Ex-MMA trainer fights kangaroo that attacked his dogs in wild video

Western grey kangaroo (Macropus fuliginosus), looks at a photographer over tall grass. Boolcoomatta Bush Heritage Australia Reserve, northeastern South Australia. (Auscape/Universal Images Group via Getty Images)

A kangaroo got more than it bargained for when it went toe-to-toe with a man trying to protect his dogs on his property in Australia. 

Ex-MMA trainer Cliff Dess put his combat skills to work in the one-on-one brawl with the animal.

In a video shared on YouTube with over 300,000 views, Dess ran away from the kangaroo before getting trampled. 

Moments later, Dess grabbed a stick and proceeded to whack the kangaroo to protect himself and his beloved dogs.

"Whacking it, trying to keep it at bay...but yeah it didn’t last too long," Dess explained in an interview with 9News Australia.  The stick didn’t stop the kangaroo as it continued to attack. Dess then used his skills to gain an advantage.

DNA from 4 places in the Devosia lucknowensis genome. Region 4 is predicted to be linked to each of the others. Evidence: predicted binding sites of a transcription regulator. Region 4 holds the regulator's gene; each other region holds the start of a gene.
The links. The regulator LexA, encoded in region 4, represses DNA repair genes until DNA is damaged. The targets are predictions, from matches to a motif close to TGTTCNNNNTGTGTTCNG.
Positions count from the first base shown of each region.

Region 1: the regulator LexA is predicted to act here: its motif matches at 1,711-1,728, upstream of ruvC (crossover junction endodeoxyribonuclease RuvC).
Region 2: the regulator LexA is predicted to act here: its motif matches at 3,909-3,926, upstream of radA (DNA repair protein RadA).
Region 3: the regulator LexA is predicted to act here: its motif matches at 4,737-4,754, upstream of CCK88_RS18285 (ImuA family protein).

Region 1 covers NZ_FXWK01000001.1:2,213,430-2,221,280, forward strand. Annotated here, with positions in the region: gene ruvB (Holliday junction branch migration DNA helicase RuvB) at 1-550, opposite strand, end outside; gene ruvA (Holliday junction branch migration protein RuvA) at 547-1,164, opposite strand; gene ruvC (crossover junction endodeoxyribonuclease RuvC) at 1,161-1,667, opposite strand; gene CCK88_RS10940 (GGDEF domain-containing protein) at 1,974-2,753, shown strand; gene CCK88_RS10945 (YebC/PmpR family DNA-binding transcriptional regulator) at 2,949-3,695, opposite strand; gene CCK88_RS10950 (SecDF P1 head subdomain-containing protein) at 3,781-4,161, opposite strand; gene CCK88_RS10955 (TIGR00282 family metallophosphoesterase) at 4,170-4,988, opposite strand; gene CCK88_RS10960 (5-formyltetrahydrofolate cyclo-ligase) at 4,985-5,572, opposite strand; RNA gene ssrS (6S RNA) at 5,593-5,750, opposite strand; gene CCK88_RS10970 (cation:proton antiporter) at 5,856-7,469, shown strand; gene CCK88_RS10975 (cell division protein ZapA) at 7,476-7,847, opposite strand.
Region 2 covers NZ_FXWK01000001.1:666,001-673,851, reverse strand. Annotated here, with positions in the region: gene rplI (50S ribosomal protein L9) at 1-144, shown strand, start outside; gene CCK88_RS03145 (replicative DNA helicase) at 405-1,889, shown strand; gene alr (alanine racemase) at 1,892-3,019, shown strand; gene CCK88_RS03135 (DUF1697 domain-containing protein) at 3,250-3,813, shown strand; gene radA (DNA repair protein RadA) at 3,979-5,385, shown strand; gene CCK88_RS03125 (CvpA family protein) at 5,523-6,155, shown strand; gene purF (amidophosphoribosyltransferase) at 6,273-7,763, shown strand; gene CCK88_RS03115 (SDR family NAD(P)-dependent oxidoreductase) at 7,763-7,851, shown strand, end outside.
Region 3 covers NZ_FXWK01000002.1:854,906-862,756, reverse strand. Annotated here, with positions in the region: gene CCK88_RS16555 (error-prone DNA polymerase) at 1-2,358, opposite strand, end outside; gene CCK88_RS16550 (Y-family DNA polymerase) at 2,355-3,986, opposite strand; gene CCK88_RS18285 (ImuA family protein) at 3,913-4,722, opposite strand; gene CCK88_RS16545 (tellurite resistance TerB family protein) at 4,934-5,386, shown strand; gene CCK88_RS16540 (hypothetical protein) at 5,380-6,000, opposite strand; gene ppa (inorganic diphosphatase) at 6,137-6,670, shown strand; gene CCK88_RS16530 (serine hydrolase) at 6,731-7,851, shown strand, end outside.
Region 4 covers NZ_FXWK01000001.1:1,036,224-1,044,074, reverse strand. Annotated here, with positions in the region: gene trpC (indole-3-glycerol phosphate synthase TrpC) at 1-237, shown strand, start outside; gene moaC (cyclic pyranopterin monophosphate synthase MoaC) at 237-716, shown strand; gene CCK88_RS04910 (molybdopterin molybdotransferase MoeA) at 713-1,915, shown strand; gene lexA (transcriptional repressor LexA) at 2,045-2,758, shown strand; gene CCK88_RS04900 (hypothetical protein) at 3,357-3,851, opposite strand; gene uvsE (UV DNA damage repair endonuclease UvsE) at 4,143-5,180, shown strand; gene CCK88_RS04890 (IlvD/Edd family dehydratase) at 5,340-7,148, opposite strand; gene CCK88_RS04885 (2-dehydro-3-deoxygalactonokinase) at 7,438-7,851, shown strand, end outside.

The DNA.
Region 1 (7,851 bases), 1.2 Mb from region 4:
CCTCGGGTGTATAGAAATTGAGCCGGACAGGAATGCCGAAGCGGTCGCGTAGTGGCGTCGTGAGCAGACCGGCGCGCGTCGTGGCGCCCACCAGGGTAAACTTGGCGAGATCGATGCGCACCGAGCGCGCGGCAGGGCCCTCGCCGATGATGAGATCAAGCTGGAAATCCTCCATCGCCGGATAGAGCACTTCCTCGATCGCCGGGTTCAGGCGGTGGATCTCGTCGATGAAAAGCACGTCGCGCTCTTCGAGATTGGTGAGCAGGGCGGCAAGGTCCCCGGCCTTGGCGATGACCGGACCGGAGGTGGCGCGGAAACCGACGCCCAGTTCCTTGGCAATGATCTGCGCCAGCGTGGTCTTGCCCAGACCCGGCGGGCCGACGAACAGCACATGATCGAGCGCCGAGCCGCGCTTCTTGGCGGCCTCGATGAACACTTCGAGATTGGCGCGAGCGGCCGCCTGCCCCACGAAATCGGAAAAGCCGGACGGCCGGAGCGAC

He grabbed the kangaroo's arm and wrestled it to the ground, and placed his weight on the animal to subdue it. 

But Dess didn’t walk away from the brawl unscathed. He told 9News Australia that he was gouged on his head and leg and had his finger bitten by the kangaroo.

He went on to tell the media outlet that following the attack, the kangaroo attempted to go after his dogs again for 20 minutes before the animal left his yard. 

The kangaroo was not injured in the incident, 9News reported.

Kangaroos raised in captivity and released into the wild it may approach you demanding food by scratching and biting. It may even see you as another animal and start to kick and scratch as a form of 'play fighting' or to assert its dominance, according to the Queensland Government website. 

Moreover, kangaroos that are injured or sick can also become defensive if approached and may be dangerous, the website adds. The Australian agency says if you enter an area where kangaroos live, it’s recommended to give them space. If you see one, stay away from it and watch how it behaves. If it moves toward you, or shows signs of being aggressive, move away.

This story was reported from Washington, D.C.